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JPMorgan $3.6 billion profit sets bar high for rivals

JPMorgan Chase & Co's robust $3.6 billion quarterly profit could prove a tough act for rivals to follow as its investment bank capitalized on the disappearance of some rivals and the weakness of others. The second largest US bank by assets, and largest by market capitalization, reported much-better-than-expected results as bond trading revenue surged and it benefited from last year's purchases of Bear Stearns and Washington Mutual.

The results, which boosted the bank's shares 3.3% to a 52-week high, cement JPMorgan's position as one of the few banks that has emerged stronger from last year's Wall Street meltdown.

“They've come through the crisis impeccably well,” said Bill Fitzpatrick, analyst at Optique Capital Management.

Rivals Citigroup Inc and Bank of America Corp, which report on Thursday and Friday respectively, already lag JPMorgan's investment bank - which is ranked number one in global league tables for debt and equity underwriting.

That unit reported net income of $1.9 billion, up from $882 million a year earlier, and made up the lion's share of JPMorgan's 580% increase in earnings.

JPMorgan's earnings were not uniformly positive.

As expected, losses on loans still rose and net charge-offs on consumer loans climbed to $7 billion. But Citi and Bank of America may get even harder hit by such losses.

Bank of America and Citi - the largest and third largest banks respectively - also labor under $45 billion in bank bailout funds that tie them to compensation restrictions and hobble their ability to compete.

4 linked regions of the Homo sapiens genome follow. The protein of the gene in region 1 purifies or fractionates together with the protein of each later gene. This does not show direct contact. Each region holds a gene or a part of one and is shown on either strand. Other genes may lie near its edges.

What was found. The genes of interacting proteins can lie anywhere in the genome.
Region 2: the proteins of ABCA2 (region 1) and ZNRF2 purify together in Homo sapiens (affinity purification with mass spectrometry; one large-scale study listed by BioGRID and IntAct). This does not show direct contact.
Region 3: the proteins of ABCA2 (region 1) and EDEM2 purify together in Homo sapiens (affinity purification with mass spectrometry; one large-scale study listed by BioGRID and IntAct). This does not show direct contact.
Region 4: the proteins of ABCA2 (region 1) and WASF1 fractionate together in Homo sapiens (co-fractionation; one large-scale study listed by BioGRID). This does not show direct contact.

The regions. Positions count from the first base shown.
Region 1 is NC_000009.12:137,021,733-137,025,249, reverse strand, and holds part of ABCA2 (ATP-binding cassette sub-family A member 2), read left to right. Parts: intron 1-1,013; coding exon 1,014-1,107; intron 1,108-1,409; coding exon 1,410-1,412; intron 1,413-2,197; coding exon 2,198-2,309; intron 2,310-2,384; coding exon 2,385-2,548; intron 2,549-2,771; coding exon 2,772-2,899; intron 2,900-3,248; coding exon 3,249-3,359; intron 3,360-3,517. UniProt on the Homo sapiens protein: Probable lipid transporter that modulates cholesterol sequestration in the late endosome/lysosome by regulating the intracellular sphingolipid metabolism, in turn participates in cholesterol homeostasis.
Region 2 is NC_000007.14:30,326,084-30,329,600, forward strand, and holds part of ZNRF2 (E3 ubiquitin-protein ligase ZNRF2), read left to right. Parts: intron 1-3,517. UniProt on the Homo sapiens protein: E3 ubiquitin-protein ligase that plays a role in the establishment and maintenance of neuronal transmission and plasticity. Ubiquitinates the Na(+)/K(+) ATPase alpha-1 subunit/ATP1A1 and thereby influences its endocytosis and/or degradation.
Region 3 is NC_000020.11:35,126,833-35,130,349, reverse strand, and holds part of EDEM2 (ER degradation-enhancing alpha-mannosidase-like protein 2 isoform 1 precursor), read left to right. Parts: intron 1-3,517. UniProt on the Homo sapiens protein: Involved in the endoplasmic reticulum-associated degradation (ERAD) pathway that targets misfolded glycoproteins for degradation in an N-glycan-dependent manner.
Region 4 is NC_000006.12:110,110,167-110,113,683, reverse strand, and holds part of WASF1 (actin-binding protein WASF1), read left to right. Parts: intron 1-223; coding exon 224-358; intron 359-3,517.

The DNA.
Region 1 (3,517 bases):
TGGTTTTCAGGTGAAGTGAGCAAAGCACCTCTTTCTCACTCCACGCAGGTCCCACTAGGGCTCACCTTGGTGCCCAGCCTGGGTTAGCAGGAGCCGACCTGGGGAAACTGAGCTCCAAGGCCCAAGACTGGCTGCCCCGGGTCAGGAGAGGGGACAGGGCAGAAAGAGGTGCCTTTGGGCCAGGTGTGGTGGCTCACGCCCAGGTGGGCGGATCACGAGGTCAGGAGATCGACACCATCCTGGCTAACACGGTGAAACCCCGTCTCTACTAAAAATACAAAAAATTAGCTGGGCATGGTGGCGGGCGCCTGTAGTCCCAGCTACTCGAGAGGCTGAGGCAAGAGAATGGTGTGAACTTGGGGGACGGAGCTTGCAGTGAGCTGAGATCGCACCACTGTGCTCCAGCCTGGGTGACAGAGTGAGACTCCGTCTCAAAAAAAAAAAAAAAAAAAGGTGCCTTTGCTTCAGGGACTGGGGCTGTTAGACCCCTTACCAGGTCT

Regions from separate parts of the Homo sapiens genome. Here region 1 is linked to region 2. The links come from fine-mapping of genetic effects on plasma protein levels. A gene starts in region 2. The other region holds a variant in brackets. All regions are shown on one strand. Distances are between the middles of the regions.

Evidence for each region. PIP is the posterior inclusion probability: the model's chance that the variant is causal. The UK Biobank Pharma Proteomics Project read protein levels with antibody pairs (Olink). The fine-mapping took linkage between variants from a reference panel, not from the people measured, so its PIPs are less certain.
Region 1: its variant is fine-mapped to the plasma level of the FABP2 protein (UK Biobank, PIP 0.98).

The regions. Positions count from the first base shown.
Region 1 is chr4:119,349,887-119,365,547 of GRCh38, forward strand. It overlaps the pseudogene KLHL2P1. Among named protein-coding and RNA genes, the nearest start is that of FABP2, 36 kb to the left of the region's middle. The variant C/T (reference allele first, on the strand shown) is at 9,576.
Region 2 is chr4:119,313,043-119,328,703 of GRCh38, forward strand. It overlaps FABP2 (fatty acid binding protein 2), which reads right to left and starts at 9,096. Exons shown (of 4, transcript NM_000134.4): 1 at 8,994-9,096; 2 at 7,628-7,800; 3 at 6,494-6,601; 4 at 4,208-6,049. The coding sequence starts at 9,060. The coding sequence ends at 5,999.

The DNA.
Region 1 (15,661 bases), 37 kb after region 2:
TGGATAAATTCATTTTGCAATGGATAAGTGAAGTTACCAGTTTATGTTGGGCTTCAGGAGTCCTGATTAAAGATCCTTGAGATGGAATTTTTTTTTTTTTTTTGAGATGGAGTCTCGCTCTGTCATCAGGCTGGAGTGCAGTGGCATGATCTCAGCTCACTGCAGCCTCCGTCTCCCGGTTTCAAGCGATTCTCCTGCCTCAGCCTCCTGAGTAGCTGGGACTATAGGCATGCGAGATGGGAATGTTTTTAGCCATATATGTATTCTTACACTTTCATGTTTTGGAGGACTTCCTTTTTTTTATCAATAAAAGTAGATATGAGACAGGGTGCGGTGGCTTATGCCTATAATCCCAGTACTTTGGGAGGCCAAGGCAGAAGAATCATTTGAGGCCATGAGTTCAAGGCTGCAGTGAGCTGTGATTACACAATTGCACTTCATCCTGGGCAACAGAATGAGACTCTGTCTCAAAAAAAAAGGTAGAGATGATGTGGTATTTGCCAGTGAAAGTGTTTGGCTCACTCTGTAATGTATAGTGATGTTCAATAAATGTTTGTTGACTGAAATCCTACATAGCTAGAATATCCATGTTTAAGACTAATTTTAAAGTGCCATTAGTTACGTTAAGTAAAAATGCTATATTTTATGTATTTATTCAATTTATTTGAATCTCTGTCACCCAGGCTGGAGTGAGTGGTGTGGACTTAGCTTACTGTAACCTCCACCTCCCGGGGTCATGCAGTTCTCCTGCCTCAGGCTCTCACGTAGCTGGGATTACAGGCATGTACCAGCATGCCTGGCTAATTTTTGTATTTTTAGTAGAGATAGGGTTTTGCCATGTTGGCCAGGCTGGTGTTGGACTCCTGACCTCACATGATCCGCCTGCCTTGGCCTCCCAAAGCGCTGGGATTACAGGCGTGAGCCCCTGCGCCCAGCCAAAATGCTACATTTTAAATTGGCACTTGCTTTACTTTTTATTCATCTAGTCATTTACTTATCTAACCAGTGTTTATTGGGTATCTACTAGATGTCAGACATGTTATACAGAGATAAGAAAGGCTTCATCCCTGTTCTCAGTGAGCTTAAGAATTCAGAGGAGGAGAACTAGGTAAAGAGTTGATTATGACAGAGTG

Year to date, JPMorgan shares have climbed 50% and Bank of America shares are up 32%. Citi shares have fallen 26%.

In fact, former investment bank Goldman Sachs Group Inc, which reports its results on Thursday, is the firm most likely to rival JPMorgan's performance. Goldman's shares have more than doubled this year.

“The higher quality companies like JPMorgan and Goldman Sachs have been able to take market share away and I think that trend will continue,” said Robert Lutts, chief investment officer at Cabot Money Management.

While both are clearly picking up client business, it is unclear whether they can maintain high profits from trading. Both reported a record first half from their investment bank divisions and JPMorgan's fixed income division delivered an eye-popping $5 billion in revenue in the third quarter - JPMorgan executives warned that this is not sustainable.

JPMorgan as a whole posted third-quarter net income of 82 cents a share, compared with 9 cents in the same quarter last year and soundly beat analysts' forecast of 52 cents a share, according to Thomson Reuters I/B/E/S. (Reuters)